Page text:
The BVI and Cayman are often referred to as “tax neutral” and you might have been told that, for this reason, it would be advantageous to establish your fund in either jurisdiction. What does this actually mean and what does it mean for your fund?
Primarily, it means that BVI and Cayman companies are not subject to corporate taxation on income, capital gains or share transfers. Instead, the BVI and Cayman governments raise revenue through other means such as income taxes on resident individuals (in the BVI), real estate taxes, sales and import duties and, in relation to corporate vehicles, through incorporation and licence fees. In Cayman the government goes one step further and will issue a tax exemption certificate to a typical Cayman fund (in return for a fee) confirming that for a period of 20 years (where the fund is a company) the fund will not be subject to certain Cayman taxes irrespective of any change in law.
The fact that BVI and Cayman companies have no corporate taxes can make them particularly useful in fund structures, as one or more corporate vehicles can be used to pool investor funds without adding additional layers of taxation. Investors are still taxed in the jurisdictions in which they are tax resident on any income and gains generated from investment into the fund, but there is no corporate taxation at the fund level. This is subject to certain exceptions where the BVI or Cayman fund may be subject to taxation in another jurisdiction as a consequence of the location of its investments and/or its investors (for example, under US FATCA).
The attraction of tax neutral jurisdictions is not quite as simple as it may sound and it is not always favourable from a tax perspective for all investors for funds to be domiciled in tax neutral jurisdictions. As I set out in more detail in my previous post on fund structures, while some groups of investors would prefer to invest in an offshore, tax-neutral, fund, for others it is advantageous to invest in a domestic onshore fund. For example, U.S taxable investors prefer to invest into domestic U.S. funds structured as partnerships which are “pass through” entities for U.S. tax purposes.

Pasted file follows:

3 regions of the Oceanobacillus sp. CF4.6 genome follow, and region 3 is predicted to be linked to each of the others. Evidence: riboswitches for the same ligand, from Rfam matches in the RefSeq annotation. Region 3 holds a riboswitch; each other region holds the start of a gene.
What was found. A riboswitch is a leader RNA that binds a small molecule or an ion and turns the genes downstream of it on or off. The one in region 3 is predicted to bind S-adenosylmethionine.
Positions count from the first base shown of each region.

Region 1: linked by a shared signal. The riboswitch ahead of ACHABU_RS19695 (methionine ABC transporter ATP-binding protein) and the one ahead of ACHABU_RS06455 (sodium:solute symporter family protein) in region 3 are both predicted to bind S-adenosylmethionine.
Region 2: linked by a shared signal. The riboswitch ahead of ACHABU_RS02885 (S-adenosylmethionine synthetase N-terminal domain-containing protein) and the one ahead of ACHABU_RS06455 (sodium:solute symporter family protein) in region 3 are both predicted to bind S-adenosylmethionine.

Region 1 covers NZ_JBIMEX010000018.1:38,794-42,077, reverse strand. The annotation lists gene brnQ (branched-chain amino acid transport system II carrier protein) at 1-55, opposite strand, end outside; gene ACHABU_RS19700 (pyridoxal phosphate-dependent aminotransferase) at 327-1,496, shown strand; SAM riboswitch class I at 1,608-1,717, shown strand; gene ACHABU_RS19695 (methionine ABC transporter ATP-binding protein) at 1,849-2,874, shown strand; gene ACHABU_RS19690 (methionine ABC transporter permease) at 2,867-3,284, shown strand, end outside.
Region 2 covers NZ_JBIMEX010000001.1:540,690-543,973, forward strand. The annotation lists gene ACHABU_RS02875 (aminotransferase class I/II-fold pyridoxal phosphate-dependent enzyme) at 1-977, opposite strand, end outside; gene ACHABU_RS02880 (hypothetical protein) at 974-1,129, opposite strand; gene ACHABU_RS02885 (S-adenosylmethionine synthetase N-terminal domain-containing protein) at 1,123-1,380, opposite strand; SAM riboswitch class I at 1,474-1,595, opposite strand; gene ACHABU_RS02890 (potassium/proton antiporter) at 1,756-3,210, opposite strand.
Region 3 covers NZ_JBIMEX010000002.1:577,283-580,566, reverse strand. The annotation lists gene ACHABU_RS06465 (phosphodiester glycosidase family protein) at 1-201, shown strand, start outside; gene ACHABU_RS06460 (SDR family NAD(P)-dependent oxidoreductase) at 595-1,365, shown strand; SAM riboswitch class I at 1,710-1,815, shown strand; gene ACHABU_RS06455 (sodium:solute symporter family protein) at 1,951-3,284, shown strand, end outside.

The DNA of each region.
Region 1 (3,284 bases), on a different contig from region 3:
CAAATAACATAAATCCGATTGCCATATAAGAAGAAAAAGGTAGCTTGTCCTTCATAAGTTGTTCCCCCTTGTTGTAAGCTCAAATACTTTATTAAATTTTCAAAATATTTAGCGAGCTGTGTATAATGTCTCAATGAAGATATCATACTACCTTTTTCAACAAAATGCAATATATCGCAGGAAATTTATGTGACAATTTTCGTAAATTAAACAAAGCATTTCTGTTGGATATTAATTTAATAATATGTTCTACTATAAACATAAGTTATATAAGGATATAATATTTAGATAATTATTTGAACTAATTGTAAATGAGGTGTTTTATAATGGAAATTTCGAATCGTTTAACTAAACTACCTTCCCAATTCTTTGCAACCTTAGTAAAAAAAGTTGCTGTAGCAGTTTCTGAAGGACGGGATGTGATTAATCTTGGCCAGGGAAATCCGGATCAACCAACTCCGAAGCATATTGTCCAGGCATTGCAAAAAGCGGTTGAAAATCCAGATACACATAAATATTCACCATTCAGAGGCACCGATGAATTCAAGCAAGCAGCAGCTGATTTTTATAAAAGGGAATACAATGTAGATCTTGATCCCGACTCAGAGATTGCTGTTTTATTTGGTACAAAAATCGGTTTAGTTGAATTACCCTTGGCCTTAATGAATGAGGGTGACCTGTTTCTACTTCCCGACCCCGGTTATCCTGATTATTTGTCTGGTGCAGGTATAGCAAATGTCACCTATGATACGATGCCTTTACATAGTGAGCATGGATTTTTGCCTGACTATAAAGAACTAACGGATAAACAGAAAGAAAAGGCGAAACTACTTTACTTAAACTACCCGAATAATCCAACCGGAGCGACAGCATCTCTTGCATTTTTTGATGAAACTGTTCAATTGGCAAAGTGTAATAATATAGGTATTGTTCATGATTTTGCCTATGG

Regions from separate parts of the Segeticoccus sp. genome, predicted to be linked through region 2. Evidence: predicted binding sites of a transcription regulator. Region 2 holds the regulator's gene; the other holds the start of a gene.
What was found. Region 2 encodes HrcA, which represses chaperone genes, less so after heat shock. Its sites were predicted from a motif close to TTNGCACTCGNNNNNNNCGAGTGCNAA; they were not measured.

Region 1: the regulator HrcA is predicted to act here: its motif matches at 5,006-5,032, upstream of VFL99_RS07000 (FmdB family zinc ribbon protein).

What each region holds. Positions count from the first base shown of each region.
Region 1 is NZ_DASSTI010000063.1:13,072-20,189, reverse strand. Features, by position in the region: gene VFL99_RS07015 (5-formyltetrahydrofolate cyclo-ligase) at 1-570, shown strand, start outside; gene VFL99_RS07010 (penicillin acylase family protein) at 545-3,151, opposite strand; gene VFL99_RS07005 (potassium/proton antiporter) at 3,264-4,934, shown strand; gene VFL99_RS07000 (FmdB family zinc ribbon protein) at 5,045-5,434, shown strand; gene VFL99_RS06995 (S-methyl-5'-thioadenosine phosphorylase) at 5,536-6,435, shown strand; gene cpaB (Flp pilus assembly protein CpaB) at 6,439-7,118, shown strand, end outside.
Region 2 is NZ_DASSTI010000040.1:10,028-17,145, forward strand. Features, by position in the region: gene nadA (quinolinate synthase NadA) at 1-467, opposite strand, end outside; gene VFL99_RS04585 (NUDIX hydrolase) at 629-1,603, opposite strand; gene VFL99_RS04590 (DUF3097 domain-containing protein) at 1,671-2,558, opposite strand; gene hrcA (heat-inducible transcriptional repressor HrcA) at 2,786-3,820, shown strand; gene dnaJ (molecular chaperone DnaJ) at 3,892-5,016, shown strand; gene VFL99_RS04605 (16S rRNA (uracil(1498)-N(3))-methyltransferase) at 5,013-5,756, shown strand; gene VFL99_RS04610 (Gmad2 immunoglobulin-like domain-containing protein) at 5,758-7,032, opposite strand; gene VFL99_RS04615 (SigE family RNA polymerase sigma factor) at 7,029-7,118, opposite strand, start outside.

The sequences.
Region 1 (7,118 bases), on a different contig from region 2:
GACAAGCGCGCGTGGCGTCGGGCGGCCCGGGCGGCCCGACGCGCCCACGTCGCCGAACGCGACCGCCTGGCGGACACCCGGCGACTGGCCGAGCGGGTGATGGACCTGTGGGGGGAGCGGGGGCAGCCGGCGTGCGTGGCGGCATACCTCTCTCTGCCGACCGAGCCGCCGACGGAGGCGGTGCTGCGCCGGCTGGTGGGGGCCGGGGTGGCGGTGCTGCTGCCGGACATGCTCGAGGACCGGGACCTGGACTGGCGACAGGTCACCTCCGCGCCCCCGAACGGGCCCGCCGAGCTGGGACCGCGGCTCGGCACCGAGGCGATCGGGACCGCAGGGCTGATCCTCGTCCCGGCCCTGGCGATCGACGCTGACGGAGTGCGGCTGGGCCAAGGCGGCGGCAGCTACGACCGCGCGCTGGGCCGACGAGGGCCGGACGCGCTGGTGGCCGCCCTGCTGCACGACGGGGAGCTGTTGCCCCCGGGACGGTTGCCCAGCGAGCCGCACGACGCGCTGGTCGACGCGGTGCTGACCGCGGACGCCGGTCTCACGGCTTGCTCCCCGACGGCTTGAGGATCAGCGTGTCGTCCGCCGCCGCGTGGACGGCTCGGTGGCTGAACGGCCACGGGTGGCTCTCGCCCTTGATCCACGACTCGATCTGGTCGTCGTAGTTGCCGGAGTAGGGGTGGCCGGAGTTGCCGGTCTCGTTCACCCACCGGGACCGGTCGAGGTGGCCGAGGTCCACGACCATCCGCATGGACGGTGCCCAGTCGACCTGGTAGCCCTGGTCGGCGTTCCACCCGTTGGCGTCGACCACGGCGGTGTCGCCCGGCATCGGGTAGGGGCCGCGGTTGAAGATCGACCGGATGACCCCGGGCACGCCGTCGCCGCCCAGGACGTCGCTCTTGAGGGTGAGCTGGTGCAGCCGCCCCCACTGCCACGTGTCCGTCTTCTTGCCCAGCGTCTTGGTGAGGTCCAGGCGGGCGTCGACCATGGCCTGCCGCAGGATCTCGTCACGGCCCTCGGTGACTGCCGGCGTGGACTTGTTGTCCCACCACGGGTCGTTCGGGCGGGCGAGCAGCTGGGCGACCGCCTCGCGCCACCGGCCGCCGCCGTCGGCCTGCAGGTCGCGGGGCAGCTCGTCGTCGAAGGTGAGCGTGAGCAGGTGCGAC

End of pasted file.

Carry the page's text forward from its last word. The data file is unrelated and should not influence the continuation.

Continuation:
And, it’s not all about tax. There are numerous reasons to use BVI and Cayman funds apart from being tax-neutral. Phil has touched on this before in his previous post but, as a recap, both jurisdictions have a modern corporate law, which is supported by hundreds of years of English common law, and a sophisticated court system with ultimate recourse to the Privy Counsel of the United Kingdom. They both offer a range of fund products, suited to different uses and with appropriate regulation and competent and experienced regulators (the British Virgin Islands Financial Services Commission and the Cayman Islands Monetary Authority). In addition, both jurisdictions are home to world-class service providers and Cayman is the fifth-largest banking center worldwide. This makes the BVI and Cayman extremely attractive jurisdictions in which to establish a fund.
If you think that you would benefit from using a BVI or Cayman fund and you would like to discuss the options in more detail, please get in touch.
The author of this post is no longer with Harneys. For more information on this topic, please reach out to the author listed above.